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Soldiers, Iraqis working together
Report from 3rd ID commander
MG Rick Lynch
Two months ago, I celebrated my 30th anniversary with the Army. During all those years, I’ve been privileged to command fine American soldiers, marines, airmen and sailors. All are patriotic servants in our uniformed services.
The fight in Iraq is truly a joint effort- Navy electronic warfare officers and explosive ordnance disposal teams are helping to keep our roadways clear. The Air Force is providing amazing support to ground commanders. And our Marines are fighting side-by-side with our 1st Brigade Combat Team in Ramadi and in the Multinational Division — Center.
I’m also honored to work alongside civilian patriots here at war. These fine American civilians have made sacrifices in order to contribute to the fight over here. I want to tell you about them.
In the Multi-National Division- Center, we have 10 retired law enforcement personnel who deployed with our soldiers in order to contribute their expertise to help us win this war.
These fine Americans have backgrounds in the law enforcement services of our federal and state government. Their experience ranges from violent and financial crime investigators to forensics and domestic terrorism experts and bomb technicians. They are all retired investigators, detectives, and agents. Some served in the FBI and two of them are retired Georgia Bureau of Investigation agents.
Dawn Rhodes worked for the GBI for 17 years, was the first female to join the Law Enforcement Professionals program last fall. Her previous training and experience has allowed her to help the Army reduce deaths from road side bombs.
Rhodes works with the intelligence community to focus on explosively formed projectile networks and assists with the forensic examinations on missions. Every day she’s out there with our soldiers helping to keep them safe, and more importantly, prevent future acts of violence.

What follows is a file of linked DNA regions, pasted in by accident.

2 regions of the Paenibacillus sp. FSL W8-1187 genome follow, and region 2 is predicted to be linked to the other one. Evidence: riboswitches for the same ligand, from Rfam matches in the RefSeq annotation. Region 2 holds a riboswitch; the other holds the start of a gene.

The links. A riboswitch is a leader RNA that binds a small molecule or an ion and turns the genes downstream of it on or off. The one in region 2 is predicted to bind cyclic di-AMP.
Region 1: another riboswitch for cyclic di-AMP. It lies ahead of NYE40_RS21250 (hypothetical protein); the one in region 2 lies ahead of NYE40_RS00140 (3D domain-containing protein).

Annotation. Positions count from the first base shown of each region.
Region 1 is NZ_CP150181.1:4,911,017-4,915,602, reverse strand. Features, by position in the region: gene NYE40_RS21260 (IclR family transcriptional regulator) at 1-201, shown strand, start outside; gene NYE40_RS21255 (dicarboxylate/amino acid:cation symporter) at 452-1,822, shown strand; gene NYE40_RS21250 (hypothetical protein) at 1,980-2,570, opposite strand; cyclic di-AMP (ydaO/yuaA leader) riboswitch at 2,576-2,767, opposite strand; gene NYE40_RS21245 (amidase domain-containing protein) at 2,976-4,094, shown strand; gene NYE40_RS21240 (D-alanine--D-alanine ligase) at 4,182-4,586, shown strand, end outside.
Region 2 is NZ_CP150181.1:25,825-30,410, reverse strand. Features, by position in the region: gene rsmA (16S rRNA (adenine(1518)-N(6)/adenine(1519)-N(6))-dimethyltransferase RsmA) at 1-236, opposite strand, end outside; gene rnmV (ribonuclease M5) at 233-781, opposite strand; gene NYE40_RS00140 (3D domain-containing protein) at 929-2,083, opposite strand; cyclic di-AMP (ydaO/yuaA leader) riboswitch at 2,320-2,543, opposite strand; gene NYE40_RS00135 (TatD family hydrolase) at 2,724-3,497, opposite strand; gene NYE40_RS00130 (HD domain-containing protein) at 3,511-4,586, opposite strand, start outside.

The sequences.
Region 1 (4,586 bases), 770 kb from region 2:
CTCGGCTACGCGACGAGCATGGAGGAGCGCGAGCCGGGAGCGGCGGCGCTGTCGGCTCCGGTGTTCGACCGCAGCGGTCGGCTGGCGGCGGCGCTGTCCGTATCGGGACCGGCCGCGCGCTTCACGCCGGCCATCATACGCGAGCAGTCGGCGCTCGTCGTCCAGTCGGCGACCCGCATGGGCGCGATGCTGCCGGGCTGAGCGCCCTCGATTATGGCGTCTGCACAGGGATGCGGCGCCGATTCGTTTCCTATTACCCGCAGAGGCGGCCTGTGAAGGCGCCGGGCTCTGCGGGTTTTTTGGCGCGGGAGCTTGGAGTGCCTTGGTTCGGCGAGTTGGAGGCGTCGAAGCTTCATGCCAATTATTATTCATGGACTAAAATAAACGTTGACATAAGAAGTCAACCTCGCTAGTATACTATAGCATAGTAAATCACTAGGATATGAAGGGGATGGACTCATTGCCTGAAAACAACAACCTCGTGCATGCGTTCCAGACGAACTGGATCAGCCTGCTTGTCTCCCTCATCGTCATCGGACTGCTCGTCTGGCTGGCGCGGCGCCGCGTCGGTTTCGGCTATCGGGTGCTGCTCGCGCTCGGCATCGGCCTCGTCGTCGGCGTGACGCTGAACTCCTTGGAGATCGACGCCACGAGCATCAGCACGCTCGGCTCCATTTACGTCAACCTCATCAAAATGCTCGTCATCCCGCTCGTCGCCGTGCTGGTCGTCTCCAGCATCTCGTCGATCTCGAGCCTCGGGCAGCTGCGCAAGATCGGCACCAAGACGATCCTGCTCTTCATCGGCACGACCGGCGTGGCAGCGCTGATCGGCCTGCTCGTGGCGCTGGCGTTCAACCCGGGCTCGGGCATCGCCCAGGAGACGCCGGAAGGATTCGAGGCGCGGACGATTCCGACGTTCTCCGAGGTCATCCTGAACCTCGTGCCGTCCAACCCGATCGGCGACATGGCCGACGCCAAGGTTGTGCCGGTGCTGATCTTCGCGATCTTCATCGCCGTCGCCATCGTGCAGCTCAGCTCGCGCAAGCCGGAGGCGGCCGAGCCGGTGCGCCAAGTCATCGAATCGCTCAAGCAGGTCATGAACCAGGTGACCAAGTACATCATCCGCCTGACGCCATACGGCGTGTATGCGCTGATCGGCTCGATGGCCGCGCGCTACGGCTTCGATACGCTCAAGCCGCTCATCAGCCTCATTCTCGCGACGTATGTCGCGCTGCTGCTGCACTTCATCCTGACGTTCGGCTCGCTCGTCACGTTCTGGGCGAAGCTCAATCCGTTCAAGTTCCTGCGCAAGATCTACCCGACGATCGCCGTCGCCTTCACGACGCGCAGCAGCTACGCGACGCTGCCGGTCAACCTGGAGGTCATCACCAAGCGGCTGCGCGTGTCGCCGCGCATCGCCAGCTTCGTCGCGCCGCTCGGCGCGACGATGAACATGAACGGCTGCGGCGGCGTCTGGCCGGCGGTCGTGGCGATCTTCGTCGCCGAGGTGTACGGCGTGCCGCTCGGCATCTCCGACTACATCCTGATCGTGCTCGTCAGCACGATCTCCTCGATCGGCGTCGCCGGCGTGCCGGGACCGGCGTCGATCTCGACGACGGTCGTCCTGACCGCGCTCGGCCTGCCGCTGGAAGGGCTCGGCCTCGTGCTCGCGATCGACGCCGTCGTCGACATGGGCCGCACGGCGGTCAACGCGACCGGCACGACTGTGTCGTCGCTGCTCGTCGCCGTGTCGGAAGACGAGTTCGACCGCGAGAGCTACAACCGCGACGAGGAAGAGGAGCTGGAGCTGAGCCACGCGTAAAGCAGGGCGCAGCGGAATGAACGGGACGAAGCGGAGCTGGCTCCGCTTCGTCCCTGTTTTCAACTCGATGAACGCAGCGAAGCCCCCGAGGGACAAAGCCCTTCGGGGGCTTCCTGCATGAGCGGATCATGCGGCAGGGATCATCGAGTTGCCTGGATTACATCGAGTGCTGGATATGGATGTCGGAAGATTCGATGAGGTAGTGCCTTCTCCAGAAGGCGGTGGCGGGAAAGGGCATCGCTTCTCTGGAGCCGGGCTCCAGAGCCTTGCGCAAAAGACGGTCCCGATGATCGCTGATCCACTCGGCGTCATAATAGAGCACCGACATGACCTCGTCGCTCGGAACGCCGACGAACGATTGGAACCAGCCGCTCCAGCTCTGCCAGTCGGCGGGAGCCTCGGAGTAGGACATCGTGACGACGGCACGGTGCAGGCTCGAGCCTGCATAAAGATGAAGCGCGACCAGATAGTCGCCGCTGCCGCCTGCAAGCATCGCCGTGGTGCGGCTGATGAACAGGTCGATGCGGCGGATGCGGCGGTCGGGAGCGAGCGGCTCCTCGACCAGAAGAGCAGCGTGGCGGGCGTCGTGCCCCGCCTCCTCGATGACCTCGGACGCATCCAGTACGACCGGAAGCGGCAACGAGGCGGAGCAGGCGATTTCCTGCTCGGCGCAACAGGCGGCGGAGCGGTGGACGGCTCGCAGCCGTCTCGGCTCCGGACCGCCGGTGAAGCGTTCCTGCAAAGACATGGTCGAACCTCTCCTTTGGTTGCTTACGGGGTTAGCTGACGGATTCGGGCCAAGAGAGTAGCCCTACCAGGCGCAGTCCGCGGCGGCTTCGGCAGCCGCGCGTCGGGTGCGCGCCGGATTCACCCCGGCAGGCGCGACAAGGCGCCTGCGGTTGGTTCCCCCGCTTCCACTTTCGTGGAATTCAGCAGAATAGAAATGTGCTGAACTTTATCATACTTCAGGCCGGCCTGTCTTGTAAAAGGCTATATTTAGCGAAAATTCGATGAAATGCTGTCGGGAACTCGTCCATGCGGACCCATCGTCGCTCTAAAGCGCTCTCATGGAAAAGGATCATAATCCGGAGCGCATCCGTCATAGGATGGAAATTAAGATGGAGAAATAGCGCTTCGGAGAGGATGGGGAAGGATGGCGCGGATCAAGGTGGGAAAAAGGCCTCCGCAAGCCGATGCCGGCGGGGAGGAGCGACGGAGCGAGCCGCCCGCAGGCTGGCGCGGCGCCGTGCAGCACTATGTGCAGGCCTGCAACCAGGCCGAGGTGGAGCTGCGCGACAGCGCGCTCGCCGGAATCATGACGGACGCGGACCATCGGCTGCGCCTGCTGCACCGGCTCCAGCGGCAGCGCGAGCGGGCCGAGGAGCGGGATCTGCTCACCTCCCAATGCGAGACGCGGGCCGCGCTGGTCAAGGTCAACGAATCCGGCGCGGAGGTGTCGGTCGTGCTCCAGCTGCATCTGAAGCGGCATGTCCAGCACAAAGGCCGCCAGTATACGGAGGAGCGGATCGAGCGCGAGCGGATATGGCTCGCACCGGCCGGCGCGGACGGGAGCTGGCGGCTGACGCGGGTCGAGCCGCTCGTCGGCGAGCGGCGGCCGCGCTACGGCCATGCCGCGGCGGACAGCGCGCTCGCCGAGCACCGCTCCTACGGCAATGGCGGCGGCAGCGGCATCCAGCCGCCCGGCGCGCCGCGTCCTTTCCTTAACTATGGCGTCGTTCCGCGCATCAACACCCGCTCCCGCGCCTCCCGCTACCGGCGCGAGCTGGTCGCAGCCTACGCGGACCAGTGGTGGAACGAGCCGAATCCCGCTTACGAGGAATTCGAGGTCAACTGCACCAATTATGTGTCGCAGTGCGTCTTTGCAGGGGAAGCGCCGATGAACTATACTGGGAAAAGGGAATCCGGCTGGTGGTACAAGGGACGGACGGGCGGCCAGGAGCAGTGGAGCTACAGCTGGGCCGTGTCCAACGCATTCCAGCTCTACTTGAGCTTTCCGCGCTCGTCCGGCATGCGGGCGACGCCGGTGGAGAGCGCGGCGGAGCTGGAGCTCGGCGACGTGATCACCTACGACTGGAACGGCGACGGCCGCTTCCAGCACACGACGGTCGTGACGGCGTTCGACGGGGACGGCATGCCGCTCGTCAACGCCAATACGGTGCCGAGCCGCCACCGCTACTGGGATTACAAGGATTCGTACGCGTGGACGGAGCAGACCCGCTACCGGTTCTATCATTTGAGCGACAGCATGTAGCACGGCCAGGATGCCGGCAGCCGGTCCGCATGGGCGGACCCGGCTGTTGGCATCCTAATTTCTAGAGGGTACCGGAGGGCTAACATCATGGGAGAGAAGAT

Jeffrey Gordy is retired from the GBI as well. He uses his law enforcement background to help soldiers become investigators after the firefight is over in order to detain the insurgents and keep them detained. He has helped our 3rd Brigade Combat Team soldiers learn to capture effective sworn statements as well as physical evidence collected at the scene of a crime. He goes on missions with our soldiers and teaches them how to handle crime scenes and process evidence. He also assists them in writing effective reports in order to keep the enemy behind bars and off the streets.
These fine Americans resoundingly say they love law enforcement and hope to continue serving in the field. Each was deeply moved by the events of Sept. 11, 2001, and wanted to contribute to the war effort. When they go on missions with our soldiers they wear uniforms, but they are not soldiers in the traditional sense of the word. They have stepped up to the plate at a time when our Nation needed them. They all say they are grateful for our service, but as soldiers, we are so proud of them for joining us here.
Now, not every citizen can afford to deploy as a civilian, but the little things matter most to our soldiers and these great civilian patriots serving here.
The “Adopt a Soldier” program is the most heartwarming outreach I’ve seen from our local community. soldiers who wouldn’t otherwise be receiving mail are getting letters and packages from you.
When our fellow citizens at home ask “what can we do,” I’d say that simply sending a serviceman or woman a card to show appreciation would make a world of difference in their lives. It shows them that you care about them and about the sacrifices they are making.
Likewise, when you meet a family of a deployed soldier, thank them as well. This is so important.
We are grateful for the assistance of our skilled law enforcement personnel and of those citizens reaching out to our soldiers.

Lynch is commanding general of the 3rd Infantry Division at Fort Stewart, now deployed in Iraq. Capt. Allie Weiskopf Chase contributed to this column.
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